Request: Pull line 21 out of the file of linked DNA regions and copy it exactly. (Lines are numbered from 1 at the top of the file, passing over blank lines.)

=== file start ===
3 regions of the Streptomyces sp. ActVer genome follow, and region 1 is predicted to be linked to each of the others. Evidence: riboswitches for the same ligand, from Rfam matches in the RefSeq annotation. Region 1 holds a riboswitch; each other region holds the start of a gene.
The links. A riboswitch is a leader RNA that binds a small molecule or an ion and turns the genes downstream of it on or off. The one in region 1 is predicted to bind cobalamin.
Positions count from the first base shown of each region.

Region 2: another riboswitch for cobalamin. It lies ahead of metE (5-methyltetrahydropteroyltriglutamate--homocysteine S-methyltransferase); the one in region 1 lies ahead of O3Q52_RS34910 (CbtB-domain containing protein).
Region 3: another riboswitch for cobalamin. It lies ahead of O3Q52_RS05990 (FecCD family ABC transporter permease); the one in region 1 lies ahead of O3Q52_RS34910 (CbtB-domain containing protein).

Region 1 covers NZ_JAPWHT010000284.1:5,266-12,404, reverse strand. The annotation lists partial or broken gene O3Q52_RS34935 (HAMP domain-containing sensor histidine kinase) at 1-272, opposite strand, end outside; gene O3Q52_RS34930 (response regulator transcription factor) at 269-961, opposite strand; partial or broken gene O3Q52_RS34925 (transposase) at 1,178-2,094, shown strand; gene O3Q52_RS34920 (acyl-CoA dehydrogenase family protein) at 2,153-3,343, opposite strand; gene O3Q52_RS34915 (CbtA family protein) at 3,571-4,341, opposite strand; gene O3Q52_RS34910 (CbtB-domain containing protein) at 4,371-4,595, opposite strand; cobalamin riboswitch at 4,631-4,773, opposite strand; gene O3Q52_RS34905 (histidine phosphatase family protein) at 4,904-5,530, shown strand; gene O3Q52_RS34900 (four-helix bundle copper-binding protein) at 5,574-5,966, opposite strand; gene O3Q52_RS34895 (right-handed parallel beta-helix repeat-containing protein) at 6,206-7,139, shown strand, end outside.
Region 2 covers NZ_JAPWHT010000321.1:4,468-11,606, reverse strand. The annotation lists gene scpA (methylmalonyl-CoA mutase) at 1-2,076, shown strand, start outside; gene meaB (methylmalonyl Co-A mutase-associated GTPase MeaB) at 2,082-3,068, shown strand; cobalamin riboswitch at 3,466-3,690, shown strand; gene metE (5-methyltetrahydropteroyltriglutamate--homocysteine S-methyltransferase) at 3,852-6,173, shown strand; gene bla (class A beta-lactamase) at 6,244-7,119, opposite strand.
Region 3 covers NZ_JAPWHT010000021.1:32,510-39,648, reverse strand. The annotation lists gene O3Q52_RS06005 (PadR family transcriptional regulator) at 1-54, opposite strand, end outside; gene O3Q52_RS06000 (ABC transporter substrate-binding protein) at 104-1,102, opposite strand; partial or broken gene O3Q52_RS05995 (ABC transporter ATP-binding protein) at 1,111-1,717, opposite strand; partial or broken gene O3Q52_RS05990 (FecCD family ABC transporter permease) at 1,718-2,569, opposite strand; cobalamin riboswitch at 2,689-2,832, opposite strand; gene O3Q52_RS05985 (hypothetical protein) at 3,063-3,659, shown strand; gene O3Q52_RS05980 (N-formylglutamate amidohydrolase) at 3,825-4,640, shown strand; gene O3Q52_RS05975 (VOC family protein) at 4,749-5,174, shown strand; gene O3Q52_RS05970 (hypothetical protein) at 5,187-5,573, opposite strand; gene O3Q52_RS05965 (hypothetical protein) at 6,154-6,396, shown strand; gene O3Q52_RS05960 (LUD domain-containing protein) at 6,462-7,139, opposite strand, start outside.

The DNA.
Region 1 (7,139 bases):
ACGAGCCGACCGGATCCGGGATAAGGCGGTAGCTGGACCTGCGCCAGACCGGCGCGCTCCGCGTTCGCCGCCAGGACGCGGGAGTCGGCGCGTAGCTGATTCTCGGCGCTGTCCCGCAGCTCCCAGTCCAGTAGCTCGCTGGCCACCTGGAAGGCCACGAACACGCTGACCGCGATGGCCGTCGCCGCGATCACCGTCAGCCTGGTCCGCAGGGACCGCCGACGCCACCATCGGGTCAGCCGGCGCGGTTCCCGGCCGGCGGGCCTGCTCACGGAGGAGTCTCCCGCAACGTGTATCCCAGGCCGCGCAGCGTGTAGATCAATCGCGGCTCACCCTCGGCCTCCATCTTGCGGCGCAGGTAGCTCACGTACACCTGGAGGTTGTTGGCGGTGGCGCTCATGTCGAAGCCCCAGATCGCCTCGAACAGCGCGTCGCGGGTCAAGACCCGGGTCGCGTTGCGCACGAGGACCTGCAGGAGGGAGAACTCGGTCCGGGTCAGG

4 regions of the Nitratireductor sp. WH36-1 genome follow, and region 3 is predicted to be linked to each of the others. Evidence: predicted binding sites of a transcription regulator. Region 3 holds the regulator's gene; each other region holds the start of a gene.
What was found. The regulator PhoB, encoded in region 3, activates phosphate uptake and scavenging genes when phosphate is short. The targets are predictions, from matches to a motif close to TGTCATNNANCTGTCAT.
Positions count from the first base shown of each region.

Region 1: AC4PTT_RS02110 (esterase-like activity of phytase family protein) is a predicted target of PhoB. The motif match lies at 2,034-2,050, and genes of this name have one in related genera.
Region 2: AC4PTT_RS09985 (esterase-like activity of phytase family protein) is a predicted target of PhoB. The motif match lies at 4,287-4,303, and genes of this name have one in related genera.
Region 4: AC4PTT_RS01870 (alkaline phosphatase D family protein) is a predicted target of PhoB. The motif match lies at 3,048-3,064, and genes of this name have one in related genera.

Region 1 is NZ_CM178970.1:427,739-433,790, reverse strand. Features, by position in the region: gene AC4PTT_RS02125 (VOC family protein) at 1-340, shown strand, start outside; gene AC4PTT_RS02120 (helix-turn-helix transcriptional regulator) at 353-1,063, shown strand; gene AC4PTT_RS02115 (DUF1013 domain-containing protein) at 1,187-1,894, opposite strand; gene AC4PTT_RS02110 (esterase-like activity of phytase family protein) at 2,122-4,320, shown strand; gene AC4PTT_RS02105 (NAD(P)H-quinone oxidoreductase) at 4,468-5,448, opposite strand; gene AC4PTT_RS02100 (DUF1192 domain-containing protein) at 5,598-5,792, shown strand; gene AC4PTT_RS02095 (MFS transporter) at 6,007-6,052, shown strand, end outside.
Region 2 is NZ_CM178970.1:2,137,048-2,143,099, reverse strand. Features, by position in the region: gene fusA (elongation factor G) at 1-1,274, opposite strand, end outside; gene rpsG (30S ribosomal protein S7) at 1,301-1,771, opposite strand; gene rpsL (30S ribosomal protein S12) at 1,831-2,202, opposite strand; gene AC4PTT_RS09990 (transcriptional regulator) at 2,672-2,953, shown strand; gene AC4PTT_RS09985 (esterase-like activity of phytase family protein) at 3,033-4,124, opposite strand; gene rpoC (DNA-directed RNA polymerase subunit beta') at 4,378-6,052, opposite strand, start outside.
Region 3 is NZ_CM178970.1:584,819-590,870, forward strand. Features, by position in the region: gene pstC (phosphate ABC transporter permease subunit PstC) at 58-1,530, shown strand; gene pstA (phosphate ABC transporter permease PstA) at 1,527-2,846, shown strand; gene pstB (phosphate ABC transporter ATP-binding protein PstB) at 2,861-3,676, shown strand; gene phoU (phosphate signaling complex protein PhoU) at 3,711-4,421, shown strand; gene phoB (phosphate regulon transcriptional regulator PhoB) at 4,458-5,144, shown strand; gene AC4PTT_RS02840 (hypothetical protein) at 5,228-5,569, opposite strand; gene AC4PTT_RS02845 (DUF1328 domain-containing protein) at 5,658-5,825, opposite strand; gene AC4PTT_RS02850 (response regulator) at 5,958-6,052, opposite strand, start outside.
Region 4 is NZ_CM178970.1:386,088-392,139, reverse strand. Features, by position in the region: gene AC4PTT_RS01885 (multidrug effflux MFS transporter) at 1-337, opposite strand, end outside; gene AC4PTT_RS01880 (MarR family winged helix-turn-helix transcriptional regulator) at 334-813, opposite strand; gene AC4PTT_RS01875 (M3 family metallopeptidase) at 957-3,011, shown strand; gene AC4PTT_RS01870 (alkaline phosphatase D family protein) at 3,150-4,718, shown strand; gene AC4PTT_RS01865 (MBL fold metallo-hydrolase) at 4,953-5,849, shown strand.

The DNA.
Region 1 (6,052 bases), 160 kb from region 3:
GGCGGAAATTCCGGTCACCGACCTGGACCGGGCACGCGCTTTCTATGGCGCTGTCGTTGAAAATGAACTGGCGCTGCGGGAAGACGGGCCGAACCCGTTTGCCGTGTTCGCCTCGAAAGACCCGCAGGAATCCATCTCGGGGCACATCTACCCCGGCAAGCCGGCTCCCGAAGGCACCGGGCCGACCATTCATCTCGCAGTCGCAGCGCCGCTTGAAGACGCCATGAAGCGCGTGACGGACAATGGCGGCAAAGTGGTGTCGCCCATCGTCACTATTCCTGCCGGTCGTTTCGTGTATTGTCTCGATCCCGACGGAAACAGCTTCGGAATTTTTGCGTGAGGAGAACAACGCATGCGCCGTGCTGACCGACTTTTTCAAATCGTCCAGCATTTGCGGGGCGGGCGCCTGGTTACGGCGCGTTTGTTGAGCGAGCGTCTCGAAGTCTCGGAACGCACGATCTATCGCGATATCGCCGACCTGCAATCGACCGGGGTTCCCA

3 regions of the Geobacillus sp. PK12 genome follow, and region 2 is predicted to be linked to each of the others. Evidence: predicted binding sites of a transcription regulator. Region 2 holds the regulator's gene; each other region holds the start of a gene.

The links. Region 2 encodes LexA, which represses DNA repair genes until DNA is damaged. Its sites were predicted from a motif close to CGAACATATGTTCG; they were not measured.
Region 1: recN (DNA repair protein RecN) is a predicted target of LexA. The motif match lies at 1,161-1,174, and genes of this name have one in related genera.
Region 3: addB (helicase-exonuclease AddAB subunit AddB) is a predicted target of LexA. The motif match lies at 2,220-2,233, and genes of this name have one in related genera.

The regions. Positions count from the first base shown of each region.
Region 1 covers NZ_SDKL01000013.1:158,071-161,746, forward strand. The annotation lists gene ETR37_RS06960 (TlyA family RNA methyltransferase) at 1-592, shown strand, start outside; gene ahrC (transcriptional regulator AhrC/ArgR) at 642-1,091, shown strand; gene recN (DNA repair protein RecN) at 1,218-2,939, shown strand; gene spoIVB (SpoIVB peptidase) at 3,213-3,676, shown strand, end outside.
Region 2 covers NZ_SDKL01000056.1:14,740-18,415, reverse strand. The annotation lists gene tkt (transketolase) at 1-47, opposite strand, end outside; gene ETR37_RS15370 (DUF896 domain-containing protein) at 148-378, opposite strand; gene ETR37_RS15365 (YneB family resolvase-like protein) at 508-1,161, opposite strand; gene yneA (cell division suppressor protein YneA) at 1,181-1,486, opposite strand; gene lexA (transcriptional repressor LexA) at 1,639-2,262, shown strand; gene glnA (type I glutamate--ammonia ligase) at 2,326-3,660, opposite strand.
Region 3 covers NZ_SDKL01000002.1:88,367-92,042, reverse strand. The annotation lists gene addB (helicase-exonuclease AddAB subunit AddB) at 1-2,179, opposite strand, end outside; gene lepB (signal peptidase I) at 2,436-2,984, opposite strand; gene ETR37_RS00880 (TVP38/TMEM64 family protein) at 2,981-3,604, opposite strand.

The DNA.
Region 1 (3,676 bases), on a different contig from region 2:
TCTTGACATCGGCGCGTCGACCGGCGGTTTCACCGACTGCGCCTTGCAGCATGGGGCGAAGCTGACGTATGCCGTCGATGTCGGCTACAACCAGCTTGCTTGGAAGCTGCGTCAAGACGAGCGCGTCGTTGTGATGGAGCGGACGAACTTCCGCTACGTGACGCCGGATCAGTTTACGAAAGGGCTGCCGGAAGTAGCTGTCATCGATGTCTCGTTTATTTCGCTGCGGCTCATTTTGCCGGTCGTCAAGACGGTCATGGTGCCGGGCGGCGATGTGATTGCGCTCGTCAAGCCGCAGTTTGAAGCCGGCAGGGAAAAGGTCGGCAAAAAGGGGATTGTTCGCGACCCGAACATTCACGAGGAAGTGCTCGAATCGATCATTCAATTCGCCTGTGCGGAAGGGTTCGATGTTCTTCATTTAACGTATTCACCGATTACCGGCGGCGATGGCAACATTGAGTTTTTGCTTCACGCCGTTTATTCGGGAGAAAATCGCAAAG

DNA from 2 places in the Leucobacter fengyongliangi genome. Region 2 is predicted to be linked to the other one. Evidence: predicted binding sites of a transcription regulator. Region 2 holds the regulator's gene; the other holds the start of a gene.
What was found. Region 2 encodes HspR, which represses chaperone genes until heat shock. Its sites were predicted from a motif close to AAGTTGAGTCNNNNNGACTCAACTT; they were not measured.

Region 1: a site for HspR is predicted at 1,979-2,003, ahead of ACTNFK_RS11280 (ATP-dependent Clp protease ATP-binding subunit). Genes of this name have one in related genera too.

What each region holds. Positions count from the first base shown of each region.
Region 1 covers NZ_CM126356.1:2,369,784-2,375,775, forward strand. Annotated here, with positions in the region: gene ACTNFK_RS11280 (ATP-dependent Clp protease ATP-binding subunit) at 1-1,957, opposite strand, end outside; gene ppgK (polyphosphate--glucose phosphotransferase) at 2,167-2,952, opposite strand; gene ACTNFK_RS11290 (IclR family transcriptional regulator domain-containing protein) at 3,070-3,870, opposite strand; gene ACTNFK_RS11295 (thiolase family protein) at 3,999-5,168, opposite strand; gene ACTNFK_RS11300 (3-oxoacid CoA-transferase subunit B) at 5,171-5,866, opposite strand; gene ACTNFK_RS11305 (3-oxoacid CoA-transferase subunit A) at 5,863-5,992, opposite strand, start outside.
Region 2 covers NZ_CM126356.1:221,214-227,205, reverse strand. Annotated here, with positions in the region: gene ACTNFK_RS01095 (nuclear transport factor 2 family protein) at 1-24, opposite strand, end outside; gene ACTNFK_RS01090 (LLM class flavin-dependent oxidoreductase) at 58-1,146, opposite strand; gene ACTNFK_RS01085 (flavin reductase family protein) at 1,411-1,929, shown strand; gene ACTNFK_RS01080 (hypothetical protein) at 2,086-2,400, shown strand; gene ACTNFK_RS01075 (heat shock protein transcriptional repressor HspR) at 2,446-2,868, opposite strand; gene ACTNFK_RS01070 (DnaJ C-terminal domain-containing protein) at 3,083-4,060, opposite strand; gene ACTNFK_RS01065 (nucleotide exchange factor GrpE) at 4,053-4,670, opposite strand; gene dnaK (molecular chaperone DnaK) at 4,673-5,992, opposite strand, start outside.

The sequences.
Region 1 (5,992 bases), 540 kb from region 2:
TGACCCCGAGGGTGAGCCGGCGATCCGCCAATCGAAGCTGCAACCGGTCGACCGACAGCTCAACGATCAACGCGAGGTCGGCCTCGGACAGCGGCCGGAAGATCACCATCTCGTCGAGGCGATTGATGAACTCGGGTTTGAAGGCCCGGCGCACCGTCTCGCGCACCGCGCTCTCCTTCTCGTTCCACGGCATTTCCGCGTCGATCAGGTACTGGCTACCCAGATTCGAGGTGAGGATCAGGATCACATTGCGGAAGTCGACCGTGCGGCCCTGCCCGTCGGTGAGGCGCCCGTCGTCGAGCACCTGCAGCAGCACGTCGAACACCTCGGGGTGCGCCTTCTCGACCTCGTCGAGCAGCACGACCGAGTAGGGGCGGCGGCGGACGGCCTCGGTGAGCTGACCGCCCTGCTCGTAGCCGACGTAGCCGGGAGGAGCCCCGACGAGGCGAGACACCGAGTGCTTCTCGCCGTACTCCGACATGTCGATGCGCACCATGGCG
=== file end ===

Region 4 is NZ_CM178970.1:386,088-392,139, reverse strand. Features, by position in the region: gene AC4PTT_RS01885 (multidrug effflux MFS transporter) at 1-337, opposite strand, end outside; gene AC4PTT_RS01880 (MarR family winged helix-turn-helix transcriptional regulator) at 334-813, opposite strand; gene AC4PTT_RS01875 (M3 family metallopeptidase) at 957-3,011, shown strand; gene AC4PTT_RS01870 (alkaline phosphatase D family protein) at 3,150-4,718, shown strand; gene AC4PTT_RS01865 (MBL fold metallo-hydrolase) at 4,953-5,849, shown strand.